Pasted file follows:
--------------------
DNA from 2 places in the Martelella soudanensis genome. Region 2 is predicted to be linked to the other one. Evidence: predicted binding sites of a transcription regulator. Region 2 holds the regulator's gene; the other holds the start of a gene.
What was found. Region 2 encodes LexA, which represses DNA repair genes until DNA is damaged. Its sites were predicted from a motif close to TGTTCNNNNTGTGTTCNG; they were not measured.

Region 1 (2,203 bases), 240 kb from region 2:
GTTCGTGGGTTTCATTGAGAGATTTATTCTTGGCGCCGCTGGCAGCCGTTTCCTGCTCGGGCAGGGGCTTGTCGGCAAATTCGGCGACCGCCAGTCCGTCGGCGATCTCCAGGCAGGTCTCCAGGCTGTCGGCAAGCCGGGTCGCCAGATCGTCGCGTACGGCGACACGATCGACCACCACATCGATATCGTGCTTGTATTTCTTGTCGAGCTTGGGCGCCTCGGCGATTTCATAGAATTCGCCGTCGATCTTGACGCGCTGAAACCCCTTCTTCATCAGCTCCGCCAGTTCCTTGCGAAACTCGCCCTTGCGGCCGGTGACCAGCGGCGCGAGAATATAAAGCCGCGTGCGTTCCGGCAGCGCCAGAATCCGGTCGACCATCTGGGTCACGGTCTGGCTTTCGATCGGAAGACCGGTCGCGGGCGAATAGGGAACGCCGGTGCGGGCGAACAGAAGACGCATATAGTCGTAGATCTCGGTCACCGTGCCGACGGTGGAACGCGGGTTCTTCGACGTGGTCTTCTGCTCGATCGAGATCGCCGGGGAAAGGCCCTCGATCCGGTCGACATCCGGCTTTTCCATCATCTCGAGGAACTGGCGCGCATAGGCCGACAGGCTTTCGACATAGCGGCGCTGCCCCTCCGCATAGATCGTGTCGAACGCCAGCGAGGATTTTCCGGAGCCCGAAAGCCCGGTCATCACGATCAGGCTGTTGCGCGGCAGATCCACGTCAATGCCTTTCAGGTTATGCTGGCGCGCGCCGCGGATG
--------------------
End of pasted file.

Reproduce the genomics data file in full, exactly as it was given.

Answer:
DNA from 2 places in the Martelella soudanensis genome. Region 2 is predicted to be linked to the other one. Evidence: predicted binding sites of a transcription regulator. Region 2 holds the regulator's gene; the other holds the start of a gene.
What was found. Region 2 encodes LexA, which represses DNA repair genes until DNA is damaged. Its sites were predicted from a motif close to TGTTCNNNNTGTGTTCNG; they were not measured.

Region 1 (2,203 bases), 240 kb from region 2:
GTTCGTGGGTTTCATTGAGAGATTTATTCTTGGCGCCGCTGGCAGCCGTTTCCTGCTCGGGCAGGGGCTTGTCGGCAAATTCGGCGACCGCCAGTCCGTCGGCGATCTCCAGGCAGGTCTCCAGGCTGTCGGCAAGCCGGGTCGCCAGATCGTCGCGTACGGCGACACGATCGACCACCACATCGATATCGTGCTTGTATTTCTTGTCGAGCTTGGGCGCCTCGGCGATTTCATAGAATTCGCCGTCGATCTTGACGCGCTGAAACCCCTTCTTCATCAGCTCCGCCAGTTCCTTGCGAAACTCGCCCTTGCGGCCGGTGACCAGCGGCGCGAGAATATAAAGCCGCGTGCGTTCCGGCAGCGCCAGAATCCGGTCGACCATCTGGGTCACGGTCTGGCTTTCGATCGGAAGACCGGTCGCGGGCGAATAGGGAACGCCGGTGCGGGCGAACAGAAGACGCATATAGTCGTAGATCTCGGTCACCGTGCCGACGGTGGAACGCGGGTTCTTCGACGTGGTCTTCTGCTCGATCGAGATCGCCGGGGAAAGGCCCTCGATCCGGTCGACATCCGGCTTTTCCATCATCTCGAGGAACTGGCGCGCATAGGCCGACAGGCTTTCGACATAGCGGCGCTGCCCCTCCGCATAGATCGTGTCGAACGCCAGCGAGGATTTTCCGGAGCCCGAAAGCCCGGTCATCACGATCAGGCTGTTGCGCGGCAGATCCACGTCAATGCCTTTCAGGTTATGCTGGCGCGCGCCGCGGATG